Changing Places: History, Community, And Identity In Northeastern Ontario by Kerry M. AbelChanging Places: History, Community, And Identity In Northeastern Ontario by Kerry M. Abel

Changing Places: History, Community, And Identity In Northeastern Ontario

byKerry M. Abel

Paperback | May 5, 2006

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The community of Aboriginal groups and fur trade society that had initially developed at Porcupine-Iroquois Falls (c. 1660-1905) was displaced early in the twentieth century by newcomers drawn to the opportunities offered by mining, agriculture, and pulp and paper production. The newcomers came from many different cultural backgrounds, which led to divisions in the towns and villages they created. By the mid twentieth century, however, a community identity had been built on shared experience, hostility towards the "South" and certain ethnic groups, and an imagined sense of northern uniqueness. Changing Places rejects traditional sociological and anthropological models about community and identity in favour of a more nuanced interpretation that takes historical process into account. Drawing from archival, oral, and newspaper sources, Kerry Abel examines the process by which a relatively coherent community emerged in the sub-region of Northern Ontario bounded by Timmins, Iroquois Falls, and Matheson and provides the only comprehensive history of this area.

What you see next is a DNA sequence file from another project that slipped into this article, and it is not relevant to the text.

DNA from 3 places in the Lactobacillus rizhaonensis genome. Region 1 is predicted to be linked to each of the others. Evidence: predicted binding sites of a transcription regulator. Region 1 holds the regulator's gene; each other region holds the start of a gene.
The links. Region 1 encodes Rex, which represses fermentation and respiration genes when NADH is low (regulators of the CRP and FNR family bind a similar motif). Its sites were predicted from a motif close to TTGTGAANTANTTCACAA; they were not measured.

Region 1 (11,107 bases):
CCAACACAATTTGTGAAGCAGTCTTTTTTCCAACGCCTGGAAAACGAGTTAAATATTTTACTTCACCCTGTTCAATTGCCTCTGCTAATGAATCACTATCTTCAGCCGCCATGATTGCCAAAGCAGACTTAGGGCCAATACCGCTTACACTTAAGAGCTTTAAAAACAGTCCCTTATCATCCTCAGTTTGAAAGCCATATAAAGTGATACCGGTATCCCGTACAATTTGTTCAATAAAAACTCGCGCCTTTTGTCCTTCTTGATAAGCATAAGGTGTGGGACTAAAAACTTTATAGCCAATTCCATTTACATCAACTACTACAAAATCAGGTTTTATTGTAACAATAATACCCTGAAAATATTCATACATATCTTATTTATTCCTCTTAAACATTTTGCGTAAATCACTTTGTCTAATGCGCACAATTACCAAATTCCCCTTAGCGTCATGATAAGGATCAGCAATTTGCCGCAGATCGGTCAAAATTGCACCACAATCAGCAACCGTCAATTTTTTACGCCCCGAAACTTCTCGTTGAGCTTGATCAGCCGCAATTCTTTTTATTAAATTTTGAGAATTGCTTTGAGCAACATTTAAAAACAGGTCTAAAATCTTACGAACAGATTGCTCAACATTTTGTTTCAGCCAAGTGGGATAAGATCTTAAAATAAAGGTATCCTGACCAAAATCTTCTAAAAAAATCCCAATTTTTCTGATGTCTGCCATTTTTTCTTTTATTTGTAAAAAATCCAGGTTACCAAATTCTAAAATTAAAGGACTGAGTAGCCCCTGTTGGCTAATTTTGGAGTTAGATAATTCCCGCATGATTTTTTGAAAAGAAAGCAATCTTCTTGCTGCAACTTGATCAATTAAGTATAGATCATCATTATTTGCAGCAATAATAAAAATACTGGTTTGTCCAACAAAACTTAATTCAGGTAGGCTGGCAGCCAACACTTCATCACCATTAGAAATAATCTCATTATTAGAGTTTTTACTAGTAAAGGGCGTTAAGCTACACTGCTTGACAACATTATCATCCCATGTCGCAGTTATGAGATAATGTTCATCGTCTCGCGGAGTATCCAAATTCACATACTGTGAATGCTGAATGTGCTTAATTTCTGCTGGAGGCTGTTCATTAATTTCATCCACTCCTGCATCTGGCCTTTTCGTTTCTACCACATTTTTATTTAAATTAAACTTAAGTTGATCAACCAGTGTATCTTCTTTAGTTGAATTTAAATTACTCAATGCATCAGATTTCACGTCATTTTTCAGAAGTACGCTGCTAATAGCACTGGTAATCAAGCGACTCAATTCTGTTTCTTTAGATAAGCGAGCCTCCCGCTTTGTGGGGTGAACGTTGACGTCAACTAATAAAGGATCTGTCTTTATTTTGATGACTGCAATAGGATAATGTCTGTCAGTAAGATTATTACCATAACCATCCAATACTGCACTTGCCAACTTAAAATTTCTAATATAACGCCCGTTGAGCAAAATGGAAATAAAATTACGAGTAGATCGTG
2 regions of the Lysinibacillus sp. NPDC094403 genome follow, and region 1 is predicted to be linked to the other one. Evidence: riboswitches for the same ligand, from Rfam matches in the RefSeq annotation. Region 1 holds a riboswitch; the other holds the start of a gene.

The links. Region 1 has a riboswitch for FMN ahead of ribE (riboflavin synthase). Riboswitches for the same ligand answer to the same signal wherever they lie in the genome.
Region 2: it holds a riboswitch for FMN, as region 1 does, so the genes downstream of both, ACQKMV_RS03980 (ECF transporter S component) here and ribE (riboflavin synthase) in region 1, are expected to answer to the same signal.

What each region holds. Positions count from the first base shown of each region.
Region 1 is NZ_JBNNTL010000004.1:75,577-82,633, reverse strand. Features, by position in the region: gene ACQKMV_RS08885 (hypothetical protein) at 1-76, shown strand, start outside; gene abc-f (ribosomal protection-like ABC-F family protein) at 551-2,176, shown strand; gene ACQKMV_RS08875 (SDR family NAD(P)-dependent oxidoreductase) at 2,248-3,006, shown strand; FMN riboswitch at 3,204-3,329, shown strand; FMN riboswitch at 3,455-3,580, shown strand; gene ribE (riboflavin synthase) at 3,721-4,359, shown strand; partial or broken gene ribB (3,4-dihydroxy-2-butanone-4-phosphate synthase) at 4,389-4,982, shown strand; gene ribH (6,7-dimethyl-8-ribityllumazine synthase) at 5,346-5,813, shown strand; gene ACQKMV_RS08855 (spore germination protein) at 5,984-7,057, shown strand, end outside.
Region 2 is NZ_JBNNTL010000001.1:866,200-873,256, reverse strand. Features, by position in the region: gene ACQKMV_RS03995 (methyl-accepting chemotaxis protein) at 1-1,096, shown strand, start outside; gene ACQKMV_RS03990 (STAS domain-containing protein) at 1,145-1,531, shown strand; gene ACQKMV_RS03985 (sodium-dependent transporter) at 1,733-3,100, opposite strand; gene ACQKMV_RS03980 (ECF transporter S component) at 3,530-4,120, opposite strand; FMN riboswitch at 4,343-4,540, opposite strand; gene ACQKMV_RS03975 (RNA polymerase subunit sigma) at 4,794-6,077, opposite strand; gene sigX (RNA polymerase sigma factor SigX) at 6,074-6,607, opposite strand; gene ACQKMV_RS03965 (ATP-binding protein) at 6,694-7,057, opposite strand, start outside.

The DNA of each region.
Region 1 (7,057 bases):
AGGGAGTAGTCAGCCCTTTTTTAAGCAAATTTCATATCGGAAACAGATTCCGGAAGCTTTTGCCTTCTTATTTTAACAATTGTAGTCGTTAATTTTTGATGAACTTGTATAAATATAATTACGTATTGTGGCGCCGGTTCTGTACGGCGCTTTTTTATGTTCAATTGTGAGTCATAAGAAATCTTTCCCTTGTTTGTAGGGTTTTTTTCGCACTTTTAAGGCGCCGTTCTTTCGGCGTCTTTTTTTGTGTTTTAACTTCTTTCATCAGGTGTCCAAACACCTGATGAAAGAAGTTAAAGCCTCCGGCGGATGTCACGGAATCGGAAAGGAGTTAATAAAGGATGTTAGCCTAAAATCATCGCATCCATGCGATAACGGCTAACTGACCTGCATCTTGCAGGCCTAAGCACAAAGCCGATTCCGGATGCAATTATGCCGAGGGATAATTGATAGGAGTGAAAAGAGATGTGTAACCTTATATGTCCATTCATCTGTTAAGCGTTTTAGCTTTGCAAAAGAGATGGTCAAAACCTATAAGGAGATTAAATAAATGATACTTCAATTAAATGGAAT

Kerry M. Abel is an independent scholar and the author of Drum Songs: Glimpses of Dene History.
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Title:Changing Places: History, Community, And Identity In Northeastern OntarioFormat:PaperbackDimensions:544 pages, 9 × 6 × 1.55 inPublished:May 5, 2006Publisher:McGill-Queen's University PressLanguage:English

The following ISBNs are associated with this title:

ISBN - 10:0773530711

ISBN - 13:9780773530713

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Editorial Reviews

"A brilliant integration of theory and historical fact, neatly steering between local historical trivia that is characteristic of many regional works and social scientific abstraction." Matt Bray, history, Laurentian University